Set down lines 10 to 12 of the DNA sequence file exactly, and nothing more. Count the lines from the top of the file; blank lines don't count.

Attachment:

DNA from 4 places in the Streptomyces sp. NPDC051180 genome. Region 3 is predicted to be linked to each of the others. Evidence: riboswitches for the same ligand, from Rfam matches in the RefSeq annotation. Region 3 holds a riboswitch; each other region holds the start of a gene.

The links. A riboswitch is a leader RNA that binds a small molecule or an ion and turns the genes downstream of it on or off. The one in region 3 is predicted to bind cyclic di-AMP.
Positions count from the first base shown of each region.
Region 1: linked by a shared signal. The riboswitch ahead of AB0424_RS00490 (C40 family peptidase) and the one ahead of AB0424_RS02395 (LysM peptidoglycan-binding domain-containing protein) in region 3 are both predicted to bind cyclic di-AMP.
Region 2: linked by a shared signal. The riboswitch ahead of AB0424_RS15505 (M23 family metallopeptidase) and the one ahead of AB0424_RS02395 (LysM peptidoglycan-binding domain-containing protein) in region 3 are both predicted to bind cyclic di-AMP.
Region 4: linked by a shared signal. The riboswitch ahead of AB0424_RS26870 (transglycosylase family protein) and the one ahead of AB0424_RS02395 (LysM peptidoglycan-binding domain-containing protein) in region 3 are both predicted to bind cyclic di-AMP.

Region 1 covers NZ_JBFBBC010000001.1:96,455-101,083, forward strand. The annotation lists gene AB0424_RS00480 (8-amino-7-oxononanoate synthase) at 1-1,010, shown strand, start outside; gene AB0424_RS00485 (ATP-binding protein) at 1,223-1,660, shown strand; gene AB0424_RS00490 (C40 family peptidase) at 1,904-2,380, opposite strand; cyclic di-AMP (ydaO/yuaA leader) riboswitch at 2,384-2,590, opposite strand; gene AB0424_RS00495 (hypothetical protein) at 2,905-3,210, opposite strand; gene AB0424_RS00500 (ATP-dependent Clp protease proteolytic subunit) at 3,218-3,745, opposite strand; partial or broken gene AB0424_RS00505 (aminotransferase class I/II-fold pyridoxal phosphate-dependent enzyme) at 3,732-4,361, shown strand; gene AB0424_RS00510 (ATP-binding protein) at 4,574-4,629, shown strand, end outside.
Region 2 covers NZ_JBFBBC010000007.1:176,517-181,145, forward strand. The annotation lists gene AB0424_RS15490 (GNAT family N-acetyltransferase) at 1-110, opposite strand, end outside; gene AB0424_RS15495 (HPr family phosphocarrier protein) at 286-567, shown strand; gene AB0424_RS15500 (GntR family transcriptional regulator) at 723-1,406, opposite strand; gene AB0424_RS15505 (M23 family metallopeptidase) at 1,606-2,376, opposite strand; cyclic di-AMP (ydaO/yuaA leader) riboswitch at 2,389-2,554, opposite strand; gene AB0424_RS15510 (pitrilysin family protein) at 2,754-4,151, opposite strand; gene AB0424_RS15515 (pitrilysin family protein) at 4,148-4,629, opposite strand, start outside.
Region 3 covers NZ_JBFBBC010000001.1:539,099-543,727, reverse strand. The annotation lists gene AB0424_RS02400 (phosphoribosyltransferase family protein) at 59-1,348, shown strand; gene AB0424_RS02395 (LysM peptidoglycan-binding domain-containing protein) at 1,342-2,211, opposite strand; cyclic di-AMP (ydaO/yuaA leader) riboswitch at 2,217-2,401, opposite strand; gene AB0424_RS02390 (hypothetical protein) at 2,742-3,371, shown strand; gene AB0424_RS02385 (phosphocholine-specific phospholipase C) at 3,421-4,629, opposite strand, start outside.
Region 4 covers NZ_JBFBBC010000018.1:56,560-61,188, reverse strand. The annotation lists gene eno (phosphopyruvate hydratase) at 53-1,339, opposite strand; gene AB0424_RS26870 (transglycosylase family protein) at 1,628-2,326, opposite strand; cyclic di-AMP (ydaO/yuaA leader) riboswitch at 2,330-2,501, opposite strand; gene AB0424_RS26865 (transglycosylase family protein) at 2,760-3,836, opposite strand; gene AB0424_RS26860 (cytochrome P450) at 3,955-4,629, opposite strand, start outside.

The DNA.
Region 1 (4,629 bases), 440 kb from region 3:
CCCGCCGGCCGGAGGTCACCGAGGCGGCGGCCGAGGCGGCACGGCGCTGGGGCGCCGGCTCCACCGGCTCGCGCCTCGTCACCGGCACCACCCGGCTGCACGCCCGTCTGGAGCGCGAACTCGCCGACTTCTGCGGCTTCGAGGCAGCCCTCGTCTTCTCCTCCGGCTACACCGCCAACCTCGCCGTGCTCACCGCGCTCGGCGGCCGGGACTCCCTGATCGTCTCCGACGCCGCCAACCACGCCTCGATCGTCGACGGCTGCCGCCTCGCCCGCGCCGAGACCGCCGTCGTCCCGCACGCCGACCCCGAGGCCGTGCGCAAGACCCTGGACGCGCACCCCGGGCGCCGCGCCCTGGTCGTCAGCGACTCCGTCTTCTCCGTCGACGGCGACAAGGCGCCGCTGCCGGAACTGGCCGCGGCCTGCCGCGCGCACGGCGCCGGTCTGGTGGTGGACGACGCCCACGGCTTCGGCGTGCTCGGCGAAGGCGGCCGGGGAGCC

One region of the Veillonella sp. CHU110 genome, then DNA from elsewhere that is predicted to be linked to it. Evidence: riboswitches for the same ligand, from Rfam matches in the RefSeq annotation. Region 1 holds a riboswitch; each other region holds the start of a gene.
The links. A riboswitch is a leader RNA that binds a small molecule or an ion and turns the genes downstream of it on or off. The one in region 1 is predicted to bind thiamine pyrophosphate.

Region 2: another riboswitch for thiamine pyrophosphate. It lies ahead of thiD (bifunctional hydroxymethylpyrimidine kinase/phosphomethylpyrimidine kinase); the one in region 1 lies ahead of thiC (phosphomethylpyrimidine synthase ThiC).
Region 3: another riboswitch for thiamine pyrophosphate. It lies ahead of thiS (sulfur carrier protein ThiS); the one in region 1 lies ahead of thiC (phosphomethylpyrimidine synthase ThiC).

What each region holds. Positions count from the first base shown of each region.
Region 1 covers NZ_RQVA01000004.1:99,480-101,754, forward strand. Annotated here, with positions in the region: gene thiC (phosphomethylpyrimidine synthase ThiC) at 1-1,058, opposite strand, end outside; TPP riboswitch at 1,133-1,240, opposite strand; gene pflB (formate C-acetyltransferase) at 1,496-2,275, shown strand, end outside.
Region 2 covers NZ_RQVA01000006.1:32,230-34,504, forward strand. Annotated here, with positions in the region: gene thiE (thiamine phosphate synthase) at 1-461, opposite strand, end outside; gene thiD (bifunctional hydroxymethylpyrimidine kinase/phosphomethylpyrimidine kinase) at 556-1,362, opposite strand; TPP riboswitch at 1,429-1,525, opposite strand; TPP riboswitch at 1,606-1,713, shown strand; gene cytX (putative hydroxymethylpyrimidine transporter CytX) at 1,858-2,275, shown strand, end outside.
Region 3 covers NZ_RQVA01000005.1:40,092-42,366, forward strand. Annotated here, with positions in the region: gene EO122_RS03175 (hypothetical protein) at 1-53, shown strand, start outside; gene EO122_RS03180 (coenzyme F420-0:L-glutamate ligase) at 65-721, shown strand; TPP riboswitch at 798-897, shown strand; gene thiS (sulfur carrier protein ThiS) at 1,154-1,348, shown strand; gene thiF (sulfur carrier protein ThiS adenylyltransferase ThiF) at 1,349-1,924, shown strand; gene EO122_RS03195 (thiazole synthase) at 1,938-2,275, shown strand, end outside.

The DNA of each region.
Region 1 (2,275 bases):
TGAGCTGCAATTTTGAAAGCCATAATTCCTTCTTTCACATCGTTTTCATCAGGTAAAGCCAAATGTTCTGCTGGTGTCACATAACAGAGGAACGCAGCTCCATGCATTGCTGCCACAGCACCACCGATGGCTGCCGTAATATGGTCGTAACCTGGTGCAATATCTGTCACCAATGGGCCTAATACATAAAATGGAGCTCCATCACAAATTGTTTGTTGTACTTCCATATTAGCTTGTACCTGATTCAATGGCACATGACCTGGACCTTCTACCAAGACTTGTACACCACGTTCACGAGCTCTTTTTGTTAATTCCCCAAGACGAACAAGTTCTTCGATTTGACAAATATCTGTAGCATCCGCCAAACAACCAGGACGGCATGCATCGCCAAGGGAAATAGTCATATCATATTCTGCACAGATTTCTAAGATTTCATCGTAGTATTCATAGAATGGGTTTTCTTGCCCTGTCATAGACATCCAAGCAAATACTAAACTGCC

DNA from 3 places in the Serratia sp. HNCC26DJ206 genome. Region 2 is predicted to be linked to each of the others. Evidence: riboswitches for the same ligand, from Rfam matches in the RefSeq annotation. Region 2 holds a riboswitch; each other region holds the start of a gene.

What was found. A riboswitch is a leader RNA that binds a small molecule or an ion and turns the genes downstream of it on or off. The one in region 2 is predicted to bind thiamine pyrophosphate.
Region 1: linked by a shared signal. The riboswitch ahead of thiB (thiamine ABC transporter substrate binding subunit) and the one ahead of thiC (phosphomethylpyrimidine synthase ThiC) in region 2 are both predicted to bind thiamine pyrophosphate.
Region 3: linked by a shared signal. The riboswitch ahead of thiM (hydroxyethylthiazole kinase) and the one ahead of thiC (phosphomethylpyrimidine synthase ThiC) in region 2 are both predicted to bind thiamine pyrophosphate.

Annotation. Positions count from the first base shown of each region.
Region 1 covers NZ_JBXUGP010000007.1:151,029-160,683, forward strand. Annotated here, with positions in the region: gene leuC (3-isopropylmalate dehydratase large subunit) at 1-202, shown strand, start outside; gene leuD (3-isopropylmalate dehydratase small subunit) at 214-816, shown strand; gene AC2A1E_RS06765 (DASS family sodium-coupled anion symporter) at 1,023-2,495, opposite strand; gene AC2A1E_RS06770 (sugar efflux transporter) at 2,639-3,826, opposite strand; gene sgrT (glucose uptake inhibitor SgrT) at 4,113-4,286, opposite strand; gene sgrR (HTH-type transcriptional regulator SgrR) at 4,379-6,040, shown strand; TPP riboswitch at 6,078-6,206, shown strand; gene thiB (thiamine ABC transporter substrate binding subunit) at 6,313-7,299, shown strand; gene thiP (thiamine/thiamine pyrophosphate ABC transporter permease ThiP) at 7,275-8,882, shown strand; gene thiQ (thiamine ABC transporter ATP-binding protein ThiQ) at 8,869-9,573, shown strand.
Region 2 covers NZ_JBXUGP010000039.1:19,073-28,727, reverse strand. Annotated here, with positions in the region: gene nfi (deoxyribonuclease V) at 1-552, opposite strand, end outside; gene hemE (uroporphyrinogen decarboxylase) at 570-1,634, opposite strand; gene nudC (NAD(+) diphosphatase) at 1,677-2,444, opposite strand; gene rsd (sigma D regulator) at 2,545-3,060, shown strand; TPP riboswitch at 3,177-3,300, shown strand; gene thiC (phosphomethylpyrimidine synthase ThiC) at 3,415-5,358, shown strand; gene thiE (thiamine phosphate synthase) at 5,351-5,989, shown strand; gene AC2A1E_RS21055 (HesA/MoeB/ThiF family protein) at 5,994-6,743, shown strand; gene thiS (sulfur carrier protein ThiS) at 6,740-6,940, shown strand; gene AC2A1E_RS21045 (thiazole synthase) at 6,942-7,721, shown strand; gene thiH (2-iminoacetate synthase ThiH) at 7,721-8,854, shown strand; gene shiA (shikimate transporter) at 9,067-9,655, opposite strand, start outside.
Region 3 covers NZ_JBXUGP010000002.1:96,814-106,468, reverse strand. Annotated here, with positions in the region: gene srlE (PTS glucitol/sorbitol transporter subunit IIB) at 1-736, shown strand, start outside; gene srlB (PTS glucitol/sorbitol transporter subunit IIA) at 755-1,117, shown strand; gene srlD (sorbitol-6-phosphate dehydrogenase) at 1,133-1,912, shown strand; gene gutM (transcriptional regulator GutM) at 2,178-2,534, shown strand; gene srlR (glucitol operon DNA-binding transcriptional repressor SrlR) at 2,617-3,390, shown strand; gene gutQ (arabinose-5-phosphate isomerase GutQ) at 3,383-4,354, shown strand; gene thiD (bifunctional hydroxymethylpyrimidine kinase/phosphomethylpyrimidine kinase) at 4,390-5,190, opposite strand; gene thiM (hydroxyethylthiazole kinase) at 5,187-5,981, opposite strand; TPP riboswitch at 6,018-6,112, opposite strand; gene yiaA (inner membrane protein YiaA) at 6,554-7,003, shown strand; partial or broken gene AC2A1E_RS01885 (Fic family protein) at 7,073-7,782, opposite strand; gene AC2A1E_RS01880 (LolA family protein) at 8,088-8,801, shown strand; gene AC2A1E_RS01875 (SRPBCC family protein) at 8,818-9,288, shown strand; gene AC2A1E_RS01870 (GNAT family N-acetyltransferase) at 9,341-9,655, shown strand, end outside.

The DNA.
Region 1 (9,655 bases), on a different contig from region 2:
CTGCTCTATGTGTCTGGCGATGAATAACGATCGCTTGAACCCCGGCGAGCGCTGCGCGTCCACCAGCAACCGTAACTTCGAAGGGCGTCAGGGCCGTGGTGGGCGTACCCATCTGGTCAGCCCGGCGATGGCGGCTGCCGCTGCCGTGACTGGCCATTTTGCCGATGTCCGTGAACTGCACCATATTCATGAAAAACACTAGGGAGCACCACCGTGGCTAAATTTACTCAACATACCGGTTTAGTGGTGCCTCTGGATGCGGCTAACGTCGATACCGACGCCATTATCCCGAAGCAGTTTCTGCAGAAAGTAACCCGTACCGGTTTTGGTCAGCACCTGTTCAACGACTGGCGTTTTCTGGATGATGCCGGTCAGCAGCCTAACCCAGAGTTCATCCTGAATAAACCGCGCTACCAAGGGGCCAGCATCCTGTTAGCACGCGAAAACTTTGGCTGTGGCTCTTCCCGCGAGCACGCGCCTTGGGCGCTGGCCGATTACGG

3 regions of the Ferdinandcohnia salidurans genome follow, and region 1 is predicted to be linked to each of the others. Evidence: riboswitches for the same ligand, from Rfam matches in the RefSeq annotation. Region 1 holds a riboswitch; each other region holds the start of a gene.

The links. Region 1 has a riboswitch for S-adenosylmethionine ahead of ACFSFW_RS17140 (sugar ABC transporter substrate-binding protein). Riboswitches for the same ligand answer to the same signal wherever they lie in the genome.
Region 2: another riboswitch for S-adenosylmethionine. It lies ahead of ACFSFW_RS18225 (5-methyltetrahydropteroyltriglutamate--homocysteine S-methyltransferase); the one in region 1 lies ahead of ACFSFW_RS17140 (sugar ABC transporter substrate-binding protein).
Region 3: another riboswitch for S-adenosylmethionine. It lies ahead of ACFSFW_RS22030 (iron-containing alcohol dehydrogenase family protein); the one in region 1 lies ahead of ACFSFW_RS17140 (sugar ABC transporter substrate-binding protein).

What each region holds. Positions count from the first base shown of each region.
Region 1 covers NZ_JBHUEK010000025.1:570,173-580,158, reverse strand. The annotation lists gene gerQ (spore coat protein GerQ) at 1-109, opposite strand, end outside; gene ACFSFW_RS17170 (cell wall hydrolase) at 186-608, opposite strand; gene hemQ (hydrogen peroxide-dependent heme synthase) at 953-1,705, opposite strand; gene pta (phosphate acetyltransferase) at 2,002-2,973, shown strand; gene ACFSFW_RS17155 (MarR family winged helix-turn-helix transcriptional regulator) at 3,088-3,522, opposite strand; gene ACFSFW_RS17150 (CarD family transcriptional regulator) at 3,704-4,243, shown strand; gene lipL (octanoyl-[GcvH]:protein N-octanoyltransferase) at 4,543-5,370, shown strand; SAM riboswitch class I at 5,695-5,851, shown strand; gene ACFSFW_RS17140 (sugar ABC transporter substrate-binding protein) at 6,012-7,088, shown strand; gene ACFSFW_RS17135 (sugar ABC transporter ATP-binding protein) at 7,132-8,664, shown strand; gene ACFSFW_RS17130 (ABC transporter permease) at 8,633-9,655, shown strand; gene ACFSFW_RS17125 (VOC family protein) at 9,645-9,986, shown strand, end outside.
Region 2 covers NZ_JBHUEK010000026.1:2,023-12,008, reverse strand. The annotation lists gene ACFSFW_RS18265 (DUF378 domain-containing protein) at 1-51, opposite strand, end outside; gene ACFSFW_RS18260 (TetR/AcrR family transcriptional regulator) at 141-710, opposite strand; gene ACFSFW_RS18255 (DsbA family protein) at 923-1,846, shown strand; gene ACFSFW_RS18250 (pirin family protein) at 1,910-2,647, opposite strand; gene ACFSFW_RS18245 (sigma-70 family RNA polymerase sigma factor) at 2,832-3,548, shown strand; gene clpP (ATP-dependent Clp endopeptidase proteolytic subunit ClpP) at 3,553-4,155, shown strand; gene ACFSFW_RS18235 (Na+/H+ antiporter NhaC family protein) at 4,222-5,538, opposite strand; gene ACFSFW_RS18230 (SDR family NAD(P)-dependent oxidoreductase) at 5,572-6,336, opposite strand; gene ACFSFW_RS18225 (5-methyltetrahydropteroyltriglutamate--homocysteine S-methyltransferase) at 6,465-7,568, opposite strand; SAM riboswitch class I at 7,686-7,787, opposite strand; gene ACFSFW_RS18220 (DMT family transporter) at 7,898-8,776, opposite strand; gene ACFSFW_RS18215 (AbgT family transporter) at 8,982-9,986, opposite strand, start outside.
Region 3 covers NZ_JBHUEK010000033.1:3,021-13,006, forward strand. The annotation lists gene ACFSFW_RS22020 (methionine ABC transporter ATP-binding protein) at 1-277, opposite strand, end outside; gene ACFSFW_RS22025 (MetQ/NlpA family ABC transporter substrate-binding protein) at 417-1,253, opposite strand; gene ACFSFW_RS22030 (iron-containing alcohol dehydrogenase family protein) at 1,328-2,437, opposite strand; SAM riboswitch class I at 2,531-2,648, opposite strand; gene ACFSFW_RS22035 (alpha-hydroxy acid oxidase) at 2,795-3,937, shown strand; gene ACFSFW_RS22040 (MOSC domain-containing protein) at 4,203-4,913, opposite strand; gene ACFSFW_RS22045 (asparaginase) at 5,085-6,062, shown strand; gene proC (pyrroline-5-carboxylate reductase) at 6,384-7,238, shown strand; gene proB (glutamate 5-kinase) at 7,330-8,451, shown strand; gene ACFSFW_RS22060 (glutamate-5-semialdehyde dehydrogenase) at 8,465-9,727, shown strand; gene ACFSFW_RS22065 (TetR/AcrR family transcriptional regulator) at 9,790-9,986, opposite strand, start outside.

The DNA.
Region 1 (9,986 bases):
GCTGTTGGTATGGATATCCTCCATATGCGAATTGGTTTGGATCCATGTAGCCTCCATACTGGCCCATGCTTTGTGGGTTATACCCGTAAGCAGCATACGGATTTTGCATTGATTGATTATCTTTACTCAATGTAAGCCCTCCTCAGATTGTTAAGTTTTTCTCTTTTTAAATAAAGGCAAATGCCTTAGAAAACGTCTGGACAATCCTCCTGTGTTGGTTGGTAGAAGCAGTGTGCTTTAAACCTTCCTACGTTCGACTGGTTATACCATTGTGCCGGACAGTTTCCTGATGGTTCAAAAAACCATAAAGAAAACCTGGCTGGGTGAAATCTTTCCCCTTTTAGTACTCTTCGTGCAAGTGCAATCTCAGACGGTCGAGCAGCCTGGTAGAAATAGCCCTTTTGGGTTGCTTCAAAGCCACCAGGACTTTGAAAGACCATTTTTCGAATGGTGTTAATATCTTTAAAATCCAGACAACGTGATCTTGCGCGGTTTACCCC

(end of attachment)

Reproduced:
Region 4 covers NZ_JBFBBC010000018.1:56,560-61,188, reverse strand. The annotation lists gene eno (phosphopyruvate hydratase) at 53-1,339, opposite strand; gene AB0424_RS26870 (transglycosylase family protein) at 1,628-2,326, opposite strand; cyclic di-AMP (ydaO/yuaA leader) riboswitch at 2,330-2,501, opposite strand; gene AB0424_RS26865 (transglycosylase family protein) at 2,760-3,836, opposite strand; gene AB0424_RS26860 (cytochrome P450) at 3,955-4,629, opposite strand, start outside.

The DNA.
Region 1 (4,629 bases), 440 kb from region 3: